Wednesday, October 15, 2008

Bloomberg on Fed policy

This is completely unbelievable! From Bloomberg:
”Federal Reserve Chairman Ben S. Bernanke said the central bank will consider discarding its long- standing aversion to interfering with asset-price bubbles and warned that the banking business may be concentrated in too few companies.

Officials should review how supervision and interest rates can minimize the ``dangerous phenomenon'' of bubbles in housing, stocks and other assets that risk bringing the financial system and economy down with them when they burst, Bernanke said.

``There is no doubt that as we emerge from the current crisis that we are all going to look very hard at that issue and what can be done about it,'' he told the Economic Club of New York in his broadest remarks on future regulatory changes since the credit crisis deepened last month.

The comments signal that the 54-year-old chairman, while trying to quell the worst market turmoil since the 1930s, is crafting an agenda for greater oversight. Policy makers will toughen their response to ``excessive leverage,'' give more weight to financial stability in economic analysis and examine ways to strengthen the system of trading and settlement behind complex derivative securities, he said.

The U.S. faces ``a very serious too-big-to-fail problem,'' in which the insolvency of a large financial company could threaten a market collapse, Bernanke said in reply to an audience question. ``There are too many firms that are in some sense systemically critical.''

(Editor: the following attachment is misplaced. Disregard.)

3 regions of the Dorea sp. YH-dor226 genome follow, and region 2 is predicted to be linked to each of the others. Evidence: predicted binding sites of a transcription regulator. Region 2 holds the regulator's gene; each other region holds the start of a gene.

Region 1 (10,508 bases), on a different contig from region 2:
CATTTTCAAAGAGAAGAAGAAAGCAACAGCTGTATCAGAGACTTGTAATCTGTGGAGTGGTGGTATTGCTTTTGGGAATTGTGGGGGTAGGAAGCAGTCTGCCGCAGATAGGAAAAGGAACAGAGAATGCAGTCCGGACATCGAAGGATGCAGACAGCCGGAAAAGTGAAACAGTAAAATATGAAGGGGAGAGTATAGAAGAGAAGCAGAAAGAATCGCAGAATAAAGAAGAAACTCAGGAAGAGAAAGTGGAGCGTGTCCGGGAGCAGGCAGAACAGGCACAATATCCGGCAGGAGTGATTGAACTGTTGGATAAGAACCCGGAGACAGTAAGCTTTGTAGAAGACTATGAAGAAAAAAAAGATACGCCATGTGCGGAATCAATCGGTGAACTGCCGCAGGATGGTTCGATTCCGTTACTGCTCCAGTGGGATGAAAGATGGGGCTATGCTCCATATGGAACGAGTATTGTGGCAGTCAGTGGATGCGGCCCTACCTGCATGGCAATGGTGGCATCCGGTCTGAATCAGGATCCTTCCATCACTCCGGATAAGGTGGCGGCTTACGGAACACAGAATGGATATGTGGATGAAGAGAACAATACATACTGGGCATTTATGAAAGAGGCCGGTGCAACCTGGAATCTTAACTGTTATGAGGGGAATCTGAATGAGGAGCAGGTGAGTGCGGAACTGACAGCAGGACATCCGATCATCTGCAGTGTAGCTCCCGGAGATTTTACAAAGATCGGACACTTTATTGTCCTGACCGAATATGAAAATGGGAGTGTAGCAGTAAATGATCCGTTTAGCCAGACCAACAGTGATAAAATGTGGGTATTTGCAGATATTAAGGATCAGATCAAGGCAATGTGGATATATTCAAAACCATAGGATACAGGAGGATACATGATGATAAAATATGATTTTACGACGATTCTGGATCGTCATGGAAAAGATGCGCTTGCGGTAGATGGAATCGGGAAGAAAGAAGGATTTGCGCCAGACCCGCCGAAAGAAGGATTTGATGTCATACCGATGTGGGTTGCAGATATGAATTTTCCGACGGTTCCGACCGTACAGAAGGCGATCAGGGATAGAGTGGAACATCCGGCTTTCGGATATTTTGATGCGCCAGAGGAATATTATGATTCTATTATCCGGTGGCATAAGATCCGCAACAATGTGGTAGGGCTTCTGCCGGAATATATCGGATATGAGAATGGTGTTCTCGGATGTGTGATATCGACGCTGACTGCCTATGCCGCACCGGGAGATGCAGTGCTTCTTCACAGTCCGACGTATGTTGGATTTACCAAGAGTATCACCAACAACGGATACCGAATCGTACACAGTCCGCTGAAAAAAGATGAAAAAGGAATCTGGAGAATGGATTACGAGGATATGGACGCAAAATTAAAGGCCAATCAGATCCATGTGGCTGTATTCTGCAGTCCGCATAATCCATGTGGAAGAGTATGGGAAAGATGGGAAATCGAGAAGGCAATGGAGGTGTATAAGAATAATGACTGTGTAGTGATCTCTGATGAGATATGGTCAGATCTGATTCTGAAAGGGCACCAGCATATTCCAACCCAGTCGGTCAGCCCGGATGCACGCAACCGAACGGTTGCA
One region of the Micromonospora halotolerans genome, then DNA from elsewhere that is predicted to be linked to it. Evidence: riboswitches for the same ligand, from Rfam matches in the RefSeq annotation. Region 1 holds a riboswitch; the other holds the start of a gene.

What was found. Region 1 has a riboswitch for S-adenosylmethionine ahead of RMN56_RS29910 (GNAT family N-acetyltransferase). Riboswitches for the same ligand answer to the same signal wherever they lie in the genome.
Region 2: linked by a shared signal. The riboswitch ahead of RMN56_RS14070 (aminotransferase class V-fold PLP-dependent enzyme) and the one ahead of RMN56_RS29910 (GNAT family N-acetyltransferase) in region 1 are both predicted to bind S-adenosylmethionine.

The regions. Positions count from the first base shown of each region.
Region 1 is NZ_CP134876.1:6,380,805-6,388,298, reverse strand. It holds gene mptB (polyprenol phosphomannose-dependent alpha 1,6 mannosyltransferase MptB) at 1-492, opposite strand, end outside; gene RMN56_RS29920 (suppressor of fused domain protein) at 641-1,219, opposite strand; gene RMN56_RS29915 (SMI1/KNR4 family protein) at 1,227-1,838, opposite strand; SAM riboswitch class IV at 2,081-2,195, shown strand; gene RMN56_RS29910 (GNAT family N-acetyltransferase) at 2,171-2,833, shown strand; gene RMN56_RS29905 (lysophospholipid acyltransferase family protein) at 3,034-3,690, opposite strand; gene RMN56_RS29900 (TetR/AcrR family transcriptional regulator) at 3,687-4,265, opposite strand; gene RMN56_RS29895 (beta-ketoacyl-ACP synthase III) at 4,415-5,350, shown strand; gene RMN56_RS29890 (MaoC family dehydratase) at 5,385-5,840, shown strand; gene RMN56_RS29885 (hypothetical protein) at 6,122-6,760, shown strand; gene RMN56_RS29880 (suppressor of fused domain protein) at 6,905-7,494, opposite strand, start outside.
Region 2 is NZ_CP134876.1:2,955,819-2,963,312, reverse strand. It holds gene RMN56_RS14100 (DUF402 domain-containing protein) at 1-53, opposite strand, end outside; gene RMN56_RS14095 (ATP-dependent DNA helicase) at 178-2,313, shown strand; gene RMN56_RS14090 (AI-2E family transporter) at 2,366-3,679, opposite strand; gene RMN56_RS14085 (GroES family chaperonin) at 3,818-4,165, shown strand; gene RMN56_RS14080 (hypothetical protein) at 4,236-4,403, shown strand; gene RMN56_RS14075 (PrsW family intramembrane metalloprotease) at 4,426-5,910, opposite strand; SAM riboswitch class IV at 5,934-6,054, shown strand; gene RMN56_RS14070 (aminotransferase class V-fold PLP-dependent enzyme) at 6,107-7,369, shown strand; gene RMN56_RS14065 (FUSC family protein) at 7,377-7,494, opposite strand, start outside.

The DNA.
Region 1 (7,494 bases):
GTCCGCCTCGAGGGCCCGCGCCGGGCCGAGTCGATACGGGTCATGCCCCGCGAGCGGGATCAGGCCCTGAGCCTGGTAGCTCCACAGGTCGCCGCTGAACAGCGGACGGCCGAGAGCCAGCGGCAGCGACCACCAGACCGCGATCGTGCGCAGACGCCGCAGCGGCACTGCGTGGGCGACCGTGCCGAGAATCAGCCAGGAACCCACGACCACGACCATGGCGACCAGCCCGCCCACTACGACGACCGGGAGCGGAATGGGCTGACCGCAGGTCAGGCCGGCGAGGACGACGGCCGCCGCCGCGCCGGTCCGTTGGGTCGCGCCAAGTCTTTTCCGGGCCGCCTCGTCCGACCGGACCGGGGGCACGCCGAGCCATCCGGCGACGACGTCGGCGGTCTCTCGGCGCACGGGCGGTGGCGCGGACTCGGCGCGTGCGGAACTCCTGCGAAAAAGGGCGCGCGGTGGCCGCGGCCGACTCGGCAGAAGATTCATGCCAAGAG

RW: Whether or not a monetary entity (the Fed) should use policy tools to target a directional shift in a certain asset market – the stock or bond market, the housing market, etc. – has been a point of serious debate. In 2001, William Poole gave a talk about asset market targets; he said:
“Asset markets play a central role in a market economy. Policymakers cannot and ought not to ignore these markets. Making effective use of information from asset markets and offsetting, to the extent possible, adverse effects on the general economy flowing from asset price changes are important ingredients of a successful monetary policy.

For reasons I've tried to explain with some care, I believe it is very important that the Federal Reserve not take a position per se on the level of prices in asset markets, especially the stock market. It is very easy to be wrong about the appropriate level; this judgment ought to be left to the market. That is the kind of judgment that markets excel in making, at least relative to the judgments made by public officials.”
RW: I see the Federal Reserve targeting asset prices when pigs fly. There is no way such a drastic change in monetary policy would come from this financial crisis. It’s like rewriting the constitution – or in this case, the Federal Reserve Act – and just ain’t gonna happen.

However, it is likely that the Fed will move forward in protecting consumers. Perhaps a new oversight entity – that exists under the umbrella of the Fed – will be added, and the Federal Reserve Act amended to include this institution. Basically, such an institution would certainly not target housing prices, but oversee the mortgage markets directly…remember, when pigs fly.

Rebecca Wilder

1 comment:

  1. Part of the trouble could be averted by having complete transparency in all publically traded companies. The hidden debt in many of the major corporations has been an underlying problem in the present crisis. All this government interference will probably not help anyway. Look for the October numbers to send markets into an even deeper swoon in November. Yuck. Then what, Bernanke and Paulson??